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[Source] Sintered diamond burs

I am trying to find a good source for cylinder-shaped diamond burs
approximately 2 to 3mm in diameter explicitly for cutting opal
doublets into the shape of Lake Tahoe for simple inlay into a gold
mounting. The burs I’ve been using are just not up to the job,
lasting little more than one seven dollar bur for one 3/4" long piece
of finished opal outline carving. I am using a Taurus ring saw to do
the rough outline, their slimmest blade works pretty well but leaves
very small chips along the edges, so I stop about a millimeter from
the edge I want and switch to a diamond cylinder bur in my
flex-shaft, with a table that mounts to the flex-shaft handle from a
Matt wax trimmer at right angles to the bur. I’m looking for help
with finding the correct grit, and as I said a sintered bur I guess,
that will last longer than what I’ve found so far. Any advice from
those stone cutting brains out there would be greatly appreciated.
Much Thanks from Lake Tahoe, Nevada where we are parched and need



If you don’t use a good lubricant or cutting oil, diamond tools will
not last, sintered or not. They will last longer AND cut smoother.
Fine rubber “wheels” work great on opal.



Try looking at Mountain Mist, one of the “carver’s choice” sites
where you can find all sorts of sintered burs.

Hope that helps, Carol

A problem with most diamond burrs is they are electroplated onto
ordinary steel and the quality control is almost nonexistent at the
cheaper end. Whether they last is often a matter of luck but I tend
to buy them as cheap as possible by the 10+ and treat them as
disposable. You can get them for pennies each from India, Pakistan
and China and as long as you buy a box full the postage isnt too bad.

Other than that you need to find a company that does proper sintered
bits and these are getting harder to find as the plating method
means that it is easier to get an individual shape made at a low
cost. Hav a word with your dentist and ask them what suppliers they
use as dental bits used to be better than those aimed at the hobbyist
with a finer particle size and proper sinter coatings


Hey Wayne, I forgot to mention that I am flushing constantly with
water. If I need a better set up,tell me what you would use please.
The diamond points I was using were from Stuller pg. 111 Fine grit.

The best sintered burrs I have found have been supplied by Mountain
Mist products, Tom Hay is a great guy to deal with and very helpful
if you need help choosing the right burr for the job.

Christine in the Ridge with summer nearly here again.

You might try the Brassler Company out of Ga.

Andy The Tool Guy Kroungold
Phone 800-877-7777 ext 4194


I think you are confusing sintered with plated. Not the same thing
at all. Sintered is a much better quality and longer lasting
product. Not cheap, but usually worth it.

I have used plated and sintered diamond products for almost 35 years.
As a faceter, a well-manufactured, top of the line plated disc will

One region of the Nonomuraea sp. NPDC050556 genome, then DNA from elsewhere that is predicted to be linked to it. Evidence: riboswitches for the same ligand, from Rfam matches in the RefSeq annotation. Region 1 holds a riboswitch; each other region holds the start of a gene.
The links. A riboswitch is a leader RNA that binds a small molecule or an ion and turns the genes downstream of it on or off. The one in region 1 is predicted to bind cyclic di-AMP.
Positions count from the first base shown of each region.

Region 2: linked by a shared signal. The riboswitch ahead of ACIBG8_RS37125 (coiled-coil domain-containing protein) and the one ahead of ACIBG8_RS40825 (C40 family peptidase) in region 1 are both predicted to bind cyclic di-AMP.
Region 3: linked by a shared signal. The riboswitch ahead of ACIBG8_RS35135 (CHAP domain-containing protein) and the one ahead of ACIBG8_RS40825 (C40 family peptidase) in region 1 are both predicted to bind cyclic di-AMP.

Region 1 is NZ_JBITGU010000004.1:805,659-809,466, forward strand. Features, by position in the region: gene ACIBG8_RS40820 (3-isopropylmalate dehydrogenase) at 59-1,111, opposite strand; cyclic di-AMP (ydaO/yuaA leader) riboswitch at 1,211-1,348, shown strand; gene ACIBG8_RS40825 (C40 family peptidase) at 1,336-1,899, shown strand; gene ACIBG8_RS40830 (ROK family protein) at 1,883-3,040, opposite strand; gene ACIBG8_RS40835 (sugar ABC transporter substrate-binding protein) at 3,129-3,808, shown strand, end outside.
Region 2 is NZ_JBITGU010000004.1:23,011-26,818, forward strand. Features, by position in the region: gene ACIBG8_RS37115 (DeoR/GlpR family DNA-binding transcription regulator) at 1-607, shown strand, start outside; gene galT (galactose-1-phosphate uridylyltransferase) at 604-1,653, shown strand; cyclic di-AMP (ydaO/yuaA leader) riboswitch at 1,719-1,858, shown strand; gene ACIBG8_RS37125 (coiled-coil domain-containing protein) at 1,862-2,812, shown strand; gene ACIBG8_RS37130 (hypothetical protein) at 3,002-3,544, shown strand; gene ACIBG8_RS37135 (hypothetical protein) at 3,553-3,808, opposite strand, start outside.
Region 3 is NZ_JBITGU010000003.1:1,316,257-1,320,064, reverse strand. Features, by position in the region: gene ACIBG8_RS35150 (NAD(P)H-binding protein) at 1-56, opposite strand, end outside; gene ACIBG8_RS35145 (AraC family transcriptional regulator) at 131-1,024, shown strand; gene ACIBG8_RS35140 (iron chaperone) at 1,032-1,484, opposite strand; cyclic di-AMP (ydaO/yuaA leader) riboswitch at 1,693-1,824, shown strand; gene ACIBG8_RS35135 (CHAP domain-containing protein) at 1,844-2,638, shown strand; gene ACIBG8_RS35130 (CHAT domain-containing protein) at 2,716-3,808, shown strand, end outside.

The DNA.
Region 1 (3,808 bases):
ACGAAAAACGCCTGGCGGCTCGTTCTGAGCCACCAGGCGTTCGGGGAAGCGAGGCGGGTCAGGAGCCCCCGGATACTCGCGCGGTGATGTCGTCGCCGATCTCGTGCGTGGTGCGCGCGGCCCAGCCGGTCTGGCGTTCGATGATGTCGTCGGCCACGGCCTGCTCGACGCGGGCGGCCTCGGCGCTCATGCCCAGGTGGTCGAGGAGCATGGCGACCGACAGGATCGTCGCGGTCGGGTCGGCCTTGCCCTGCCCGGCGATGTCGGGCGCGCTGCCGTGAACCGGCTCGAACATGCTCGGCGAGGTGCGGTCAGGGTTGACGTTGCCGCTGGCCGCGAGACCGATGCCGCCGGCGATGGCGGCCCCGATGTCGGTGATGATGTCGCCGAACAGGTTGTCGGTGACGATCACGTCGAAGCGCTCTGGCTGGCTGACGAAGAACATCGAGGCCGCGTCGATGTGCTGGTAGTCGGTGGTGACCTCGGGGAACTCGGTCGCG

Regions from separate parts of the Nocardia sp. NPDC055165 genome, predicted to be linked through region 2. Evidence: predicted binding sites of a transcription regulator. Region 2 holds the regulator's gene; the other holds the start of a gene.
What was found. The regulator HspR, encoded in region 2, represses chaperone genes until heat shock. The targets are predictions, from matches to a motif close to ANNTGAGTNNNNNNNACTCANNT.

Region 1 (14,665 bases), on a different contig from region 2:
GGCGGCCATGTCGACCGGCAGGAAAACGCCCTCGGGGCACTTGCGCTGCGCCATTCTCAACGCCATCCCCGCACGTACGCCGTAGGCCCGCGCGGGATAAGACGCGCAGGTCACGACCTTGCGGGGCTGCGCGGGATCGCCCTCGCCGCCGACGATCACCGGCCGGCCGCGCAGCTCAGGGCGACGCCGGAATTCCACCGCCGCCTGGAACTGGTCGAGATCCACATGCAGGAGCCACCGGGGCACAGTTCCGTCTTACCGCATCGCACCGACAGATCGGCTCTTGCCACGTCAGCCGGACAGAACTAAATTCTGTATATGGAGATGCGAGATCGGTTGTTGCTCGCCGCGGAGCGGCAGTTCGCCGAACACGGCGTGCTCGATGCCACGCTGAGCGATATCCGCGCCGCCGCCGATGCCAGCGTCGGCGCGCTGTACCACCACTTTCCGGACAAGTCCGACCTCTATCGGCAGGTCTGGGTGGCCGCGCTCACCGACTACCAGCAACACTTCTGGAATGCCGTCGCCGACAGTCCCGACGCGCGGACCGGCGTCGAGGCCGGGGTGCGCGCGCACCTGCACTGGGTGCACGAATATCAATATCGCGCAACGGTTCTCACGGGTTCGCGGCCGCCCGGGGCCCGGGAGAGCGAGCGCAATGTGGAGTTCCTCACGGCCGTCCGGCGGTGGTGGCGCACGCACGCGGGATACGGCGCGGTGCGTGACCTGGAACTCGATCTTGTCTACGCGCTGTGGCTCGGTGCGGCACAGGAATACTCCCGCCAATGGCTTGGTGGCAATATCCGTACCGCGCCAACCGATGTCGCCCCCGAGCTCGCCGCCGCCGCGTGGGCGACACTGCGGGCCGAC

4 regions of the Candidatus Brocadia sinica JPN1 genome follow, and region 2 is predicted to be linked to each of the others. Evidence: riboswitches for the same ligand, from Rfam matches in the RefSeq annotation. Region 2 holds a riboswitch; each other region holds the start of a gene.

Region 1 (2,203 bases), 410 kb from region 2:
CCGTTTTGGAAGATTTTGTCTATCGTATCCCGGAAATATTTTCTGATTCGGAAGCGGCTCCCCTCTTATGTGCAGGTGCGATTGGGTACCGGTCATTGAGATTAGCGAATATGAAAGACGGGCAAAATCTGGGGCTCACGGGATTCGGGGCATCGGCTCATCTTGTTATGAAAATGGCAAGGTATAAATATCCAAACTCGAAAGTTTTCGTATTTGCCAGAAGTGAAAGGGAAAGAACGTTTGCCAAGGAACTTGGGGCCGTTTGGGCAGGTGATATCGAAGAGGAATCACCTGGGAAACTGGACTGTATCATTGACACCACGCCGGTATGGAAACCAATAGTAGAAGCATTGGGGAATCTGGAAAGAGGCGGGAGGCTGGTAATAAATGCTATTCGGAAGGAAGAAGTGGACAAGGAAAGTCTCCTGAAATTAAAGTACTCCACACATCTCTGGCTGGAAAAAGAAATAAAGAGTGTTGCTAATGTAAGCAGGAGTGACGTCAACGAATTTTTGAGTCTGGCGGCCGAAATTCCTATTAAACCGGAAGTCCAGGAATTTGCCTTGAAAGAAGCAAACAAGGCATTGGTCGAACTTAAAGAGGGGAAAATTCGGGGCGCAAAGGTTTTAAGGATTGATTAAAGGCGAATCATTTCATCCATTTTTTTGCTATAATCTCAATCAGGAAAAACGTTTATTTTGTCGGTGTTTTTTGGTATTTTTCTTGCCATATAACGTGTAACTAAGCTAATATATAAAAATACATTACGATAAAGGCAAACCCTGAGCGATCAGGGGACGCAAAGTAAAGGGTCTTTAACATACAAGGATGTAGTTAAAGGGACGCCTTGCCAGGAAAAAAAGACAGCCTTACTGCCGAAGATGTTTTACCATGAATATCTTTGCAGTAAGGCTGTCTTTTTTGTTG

last a few months, costs maybe $120. A sintered disc will last many,
many years, but costs almost $400. Obviously, the sintered is cheaper
in the long run, but, in my experience, most jewelers and bench
people are “cheap”…so they hurt themselves. And, many workers use
the small tools with no lubricant or with water. They need to be used
with a proper oil to maintain life, but, of course, many
manufacturers will say water is fine. That’s nonsense and
self-serving. A good water-soluble oil is proper with ALL diamond
tools. All.

Wayne Emery

I don’t know whether the quality has changed since I was an
assistant and saw this company’s burs firsthand. They were always
durable and came in different grits. They used to give out diamond
nail files to us “girls” in the dental offices. Those nail files are
still like new 20 years later.

Brasseler Burs. Below is the link to their Lab page, more likely to
find shanks that fit a flexshaft there. Many burs they make are
about 1 mm in diameter for intraoral use.

I don’t think you have to be a dentist to buy from them. I have
bought equipment from them and I’m not a dentist. Now I get dental
junk mail addressed to “Dr. - (my name)”…

Connie L.

Dear Wayne,

I use both, according to size of bit/drill etc. My comments about
buying cheap electrobonded tools are based upon the apparent
attrition rate of the more expensive bits on this particular job.
Why wreck a $10 bit when a 30c bit will do under the same
circumstances. I use Shell Ilocut oil for my bigger saws, a water
soluble for my smaller ones and water on my drills etc as generally I
have to due to the materials I work with. One of my students (day
job) is doing research on a new bonding method for abrasives in metal
that is rather interesting, simple as a plating bath but has the more
precise profiles of a sintered product and greater depth of abrasive
than the normal coated products so has nearly the tool life of a
sintered continuous bonded product at a fraction of the cost.